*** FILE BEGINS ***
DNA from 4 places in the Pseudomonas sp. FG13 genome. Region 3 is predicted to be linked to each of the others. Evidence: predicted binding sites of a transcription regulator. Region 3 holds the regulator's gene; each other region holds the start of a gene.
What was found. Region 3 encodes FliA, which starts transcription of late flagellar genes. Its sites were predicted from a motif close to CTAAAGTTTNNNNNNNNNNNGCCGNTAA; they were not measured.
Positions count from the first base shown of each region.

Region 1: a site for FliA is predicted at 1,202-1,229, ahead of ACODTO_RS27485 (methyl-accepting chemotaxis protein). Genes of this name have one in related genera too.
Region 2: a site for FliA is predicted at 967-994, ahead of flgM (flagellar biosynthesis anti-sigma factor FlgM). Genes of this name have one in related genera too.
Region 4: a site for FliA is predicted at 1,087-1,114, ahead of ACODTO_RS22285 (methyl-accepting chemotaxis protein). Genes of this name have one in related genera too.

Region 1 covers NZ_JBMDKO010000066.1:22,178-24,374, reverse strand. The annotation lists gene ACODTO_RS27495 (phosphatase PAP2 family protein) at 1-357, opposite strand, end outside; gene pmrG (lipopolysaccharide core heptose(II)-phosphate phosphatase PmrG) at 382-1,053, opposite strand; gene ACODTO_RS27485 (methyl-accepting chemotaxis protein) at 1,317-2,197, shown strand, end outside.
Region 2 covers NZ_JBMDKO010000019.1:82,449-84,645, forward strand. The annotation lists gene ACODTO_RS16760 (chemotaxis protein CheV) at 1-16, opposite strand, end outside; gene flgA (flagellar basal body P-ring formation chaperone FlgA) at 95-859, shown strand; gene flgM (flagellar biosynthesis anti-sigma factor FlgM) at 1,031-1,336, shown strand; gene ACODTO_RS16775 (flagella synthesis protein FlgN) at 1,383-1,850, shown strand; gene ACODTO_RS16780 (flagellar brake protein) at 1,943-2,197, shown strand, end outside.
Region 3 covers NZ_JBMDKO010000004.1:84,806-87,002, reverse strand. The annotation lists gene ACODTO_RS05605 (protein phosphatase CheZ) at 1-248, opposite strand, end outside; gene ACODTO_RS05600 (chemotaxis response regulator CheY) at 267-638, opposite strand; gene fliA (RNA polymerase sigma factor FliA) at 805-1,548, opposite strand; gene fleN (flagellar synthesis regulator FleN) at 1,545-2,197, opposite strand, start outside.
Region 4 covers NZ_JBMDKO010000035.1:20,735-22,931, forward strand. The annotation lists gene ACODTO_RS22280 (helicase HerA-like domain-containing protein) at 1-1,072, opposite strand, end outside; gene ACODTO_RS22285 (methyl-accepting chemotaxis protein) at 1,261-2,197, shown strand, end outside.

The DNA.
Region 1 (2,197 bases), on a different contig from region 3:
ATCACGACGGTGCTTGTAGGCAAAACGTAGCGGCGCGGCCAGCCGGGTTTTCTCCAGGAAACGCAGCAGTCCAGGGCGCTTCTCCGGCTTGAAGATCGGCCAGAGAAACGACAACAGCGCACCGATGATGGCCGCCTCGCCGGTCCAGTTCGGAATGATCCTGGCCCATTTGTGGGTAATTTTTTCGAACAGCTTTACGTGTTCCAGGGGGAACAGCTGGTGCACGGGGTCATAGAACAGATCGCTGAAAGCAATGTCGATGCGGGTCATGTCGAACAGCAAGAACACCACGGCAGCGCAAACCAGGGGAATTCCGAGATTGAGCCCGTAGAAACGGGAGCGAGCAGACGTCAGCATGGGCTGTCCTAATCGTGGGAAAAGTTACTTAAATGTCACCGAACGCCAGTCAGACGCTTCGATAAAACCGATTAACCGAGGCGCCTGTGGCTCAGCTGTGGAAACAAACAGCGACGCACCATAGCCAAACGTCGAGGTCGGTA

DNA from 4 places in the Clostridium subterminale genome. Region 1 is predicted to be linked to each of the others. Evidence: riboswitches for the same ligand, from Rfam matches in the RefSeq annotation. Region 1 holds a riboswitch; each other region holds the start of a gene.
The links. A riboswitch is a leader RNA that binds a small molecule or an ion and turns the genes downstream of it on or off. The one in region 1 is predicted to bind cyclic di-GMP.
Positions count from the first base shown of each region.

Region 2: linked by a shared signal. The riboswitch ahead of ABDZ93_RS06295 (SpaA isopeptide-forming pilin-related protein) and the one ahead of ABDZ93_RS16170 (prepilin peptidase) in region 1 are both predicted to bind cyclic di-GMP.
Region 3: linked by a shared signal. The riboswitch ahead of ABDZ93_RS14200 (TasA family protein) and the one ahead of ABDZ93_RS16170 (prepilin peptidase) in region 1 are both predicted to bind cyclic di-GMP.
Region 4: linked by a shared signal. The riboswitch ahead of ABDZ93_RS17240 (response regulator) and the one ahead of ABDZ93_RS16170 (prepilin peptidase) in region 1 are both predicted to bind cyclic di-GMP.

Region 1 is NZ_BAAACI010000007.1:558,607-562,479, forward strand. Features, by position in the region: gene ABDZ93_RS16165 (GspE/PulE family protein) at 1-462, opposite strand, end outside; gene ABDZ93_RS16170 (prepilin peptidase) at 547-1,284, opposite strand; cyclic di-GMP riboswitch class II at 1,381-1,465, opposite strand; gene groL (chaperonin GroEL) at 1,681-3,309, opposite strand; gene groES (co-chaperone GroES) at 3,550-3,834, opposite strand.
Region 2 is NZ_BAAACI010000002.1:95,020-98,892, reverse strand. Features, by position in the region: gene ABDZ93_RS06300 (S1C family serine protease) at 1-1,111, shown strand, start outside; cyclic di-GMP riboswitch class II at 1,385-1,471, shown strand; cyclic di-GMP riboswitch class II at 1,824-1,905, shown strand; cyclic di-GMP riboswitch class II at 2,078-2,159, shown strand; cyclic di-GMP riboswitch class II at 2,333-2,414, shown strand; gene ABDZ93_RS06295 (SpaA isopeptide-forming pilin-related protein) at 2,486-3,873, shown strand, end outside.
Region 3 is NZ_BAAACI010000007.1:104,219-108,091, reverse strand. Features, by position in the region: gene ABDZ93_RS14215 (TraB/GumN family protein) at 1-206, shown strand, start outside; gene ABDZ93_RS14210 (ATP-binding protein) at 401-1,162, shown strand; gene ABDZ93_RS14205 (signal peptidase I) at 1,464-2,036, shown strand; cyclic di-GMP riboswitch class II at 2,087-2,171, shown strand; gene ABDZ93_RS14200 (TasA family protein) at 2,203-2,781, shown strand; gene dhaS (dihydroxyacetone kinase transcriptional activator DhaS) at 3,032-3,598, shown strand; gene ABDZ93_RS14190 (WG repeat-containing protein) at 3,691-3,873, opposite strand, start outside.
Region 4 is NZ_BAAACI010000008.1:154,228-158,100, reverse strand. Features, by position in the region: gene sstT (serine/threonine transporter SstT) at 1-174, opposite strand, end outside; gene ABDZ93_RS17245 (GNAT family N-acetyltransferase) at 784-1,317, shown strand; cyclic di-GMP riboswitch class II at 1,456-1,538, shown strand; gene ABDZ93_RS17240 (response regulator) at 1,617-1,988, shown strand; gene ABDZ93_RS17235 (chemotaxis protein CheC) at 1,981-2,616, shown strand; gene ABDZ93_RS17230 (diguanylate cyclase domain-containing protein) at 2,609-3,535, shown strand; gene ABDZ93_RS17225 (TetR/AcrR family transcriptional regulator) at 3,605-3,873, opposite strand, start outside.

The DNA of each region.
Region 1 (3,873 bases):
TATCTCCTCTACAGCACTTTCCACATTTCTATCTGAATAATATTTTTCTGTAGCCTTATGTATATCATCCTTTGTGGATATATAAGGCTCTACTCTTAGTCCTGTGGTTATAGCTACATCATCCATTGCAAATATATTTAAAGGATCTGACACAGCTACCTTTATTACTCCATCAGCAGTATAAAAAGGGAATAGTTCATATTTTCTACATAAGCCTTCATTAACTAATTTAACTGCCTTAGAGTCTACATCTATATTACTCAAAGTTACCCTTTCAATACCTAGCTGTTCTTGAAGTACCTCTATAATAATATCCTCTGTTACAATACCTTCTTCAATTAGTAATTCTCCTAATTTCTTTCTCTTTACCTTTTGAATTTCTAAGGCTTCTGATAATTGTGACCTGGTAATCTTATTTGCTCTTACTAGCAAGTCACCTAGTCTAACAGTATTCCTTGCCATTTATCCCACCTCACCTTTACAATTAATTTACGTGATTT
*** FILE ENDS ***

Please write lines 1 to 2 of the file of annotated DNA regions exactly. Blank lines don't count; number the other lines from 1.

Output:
DNA from 4 places in the Pseudomonas sp. FG13 genome. Region 3 is predicted to be linked to each of the others. Evidence: predicted binding sites of a transcription regulator. Region 3 holds the regulator's gene; each other region holds the start of a gene.
What was found. Region 3 encodes FliA, which starts transcription of late flagellar genes. Its sites were predicted from a motif close to CTAAAGTTTNNNNNNNNNNNGCCGNTAA; they were not measured.